Tax crusade marches on the holy hotels  

Since 1992 the Catholic Church has been able to exploit a tax exemption and hostels, colleges and convents into modern hotels. “Churches are emptying while religious hotels are filling up.” The nuns who staff them are paid through the “church tax”, and the profits from these enterprises contribute to the 4 billion Euros, much of  which “disappears into a power machine which influences and grooms the economy, politics, democracy and sometimes the exercise of constitutional rights, amongst which is freedom of the press”.  (Italian original in La Repubblica, 25 October 2007)

God's tourists: 5 billion Euros a year

With religious tourism growing by 20% a year, the Catholic Church is now offering flights in through ORP, the “Roman Pilgrimage Office”. ORP is based in the Vatican City and therefore “enjoys off-shore tax status, which in practice means that they don't have to submit accounts and can bypass Italian tax, hygiene and safety laws, to name but a few.” (La Repubblica, 10 November 2007)

Property tax relief for the Church: EU takes Italy to court

Italian tax laws to allow exemption to non-profit organisations were given an “intentional loophole” to favour the Church. Anything “not exclusively commercial” escapes taxation. A little shrine within the walls of a cinema, holiday resort, shop, restaurant or hotel confers exemption, allowing the Catholic Church to escape paying 90% of what it owes to the state for its commercial activities. (La Repubblica, 25 June 2007)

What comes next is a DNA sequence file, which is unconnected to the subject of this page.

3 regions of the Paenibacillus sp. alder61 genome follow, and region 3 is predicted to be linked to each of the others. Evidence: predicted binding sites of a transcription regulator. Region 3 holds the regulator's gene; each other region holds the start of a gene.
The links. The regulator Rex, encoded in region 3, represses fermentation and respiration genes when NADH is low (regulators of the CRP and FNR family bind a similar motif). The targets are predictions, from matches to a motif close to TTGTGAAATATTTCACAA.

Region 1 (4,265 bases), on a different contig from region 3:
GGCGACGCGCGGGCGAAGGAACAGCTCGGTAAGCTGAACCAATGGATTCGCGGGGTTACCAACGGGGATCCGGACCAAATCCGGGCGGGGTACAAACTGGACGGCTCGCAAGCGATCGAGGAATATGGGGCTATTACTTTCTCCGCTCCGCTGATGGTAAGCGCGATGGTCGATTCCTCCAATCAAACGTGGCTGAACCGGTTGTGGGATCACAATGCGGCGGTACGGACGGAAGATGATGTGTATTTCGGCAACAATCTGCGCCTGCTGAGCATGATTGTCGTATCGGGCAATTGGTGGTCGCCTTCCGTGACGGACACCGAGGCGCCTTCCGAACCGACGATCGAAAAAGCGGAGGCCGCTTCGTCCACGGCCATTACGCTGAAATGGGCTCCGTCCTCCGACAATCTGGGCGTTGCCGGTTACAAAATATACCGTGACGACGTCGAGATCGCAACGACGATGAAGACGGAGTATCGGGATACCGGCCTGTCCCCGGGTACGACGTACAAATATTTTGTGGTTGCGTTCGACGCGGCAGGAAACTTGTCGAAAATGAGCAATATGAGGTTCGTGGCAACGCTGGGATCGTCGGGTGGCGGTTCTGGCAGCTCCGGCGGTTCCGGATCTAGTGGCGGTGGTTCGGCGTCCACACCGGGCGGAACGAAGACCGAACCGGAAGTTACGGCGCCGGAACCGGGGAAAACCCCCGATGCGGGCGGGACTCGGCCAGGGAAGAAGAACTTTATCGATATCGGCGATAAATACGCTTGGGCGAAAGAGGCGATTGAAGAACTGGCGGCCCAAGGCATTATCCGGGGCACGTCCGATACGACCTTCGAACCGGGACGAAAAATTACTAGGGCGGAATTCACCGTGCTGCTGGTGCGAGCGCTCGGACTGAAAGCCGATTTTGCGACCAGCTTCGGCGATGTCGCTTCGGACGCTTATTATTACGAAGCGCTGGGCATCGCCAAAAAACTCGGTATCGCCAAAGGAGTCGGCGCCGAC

Latin translation of the plaque in Santa Maria Maggiore by Dr. David Holohan

1. Pope Clement VI, “Unigenitus Dei Filius”, (27 January 1343), in Carter Lindberg, The European reformations sourcebook, 2000, p. 11. Google reprint

2. “The first page printed in England”, [Caxton's Printed Indulgence, 1476].

3. Pope John Paul II, “Bull of indiction of the Great Jubilee of the year 2000”.

4. Jane Margolies, “Monastic Doors Open for Travelers”, New York Times, 19 October 2008.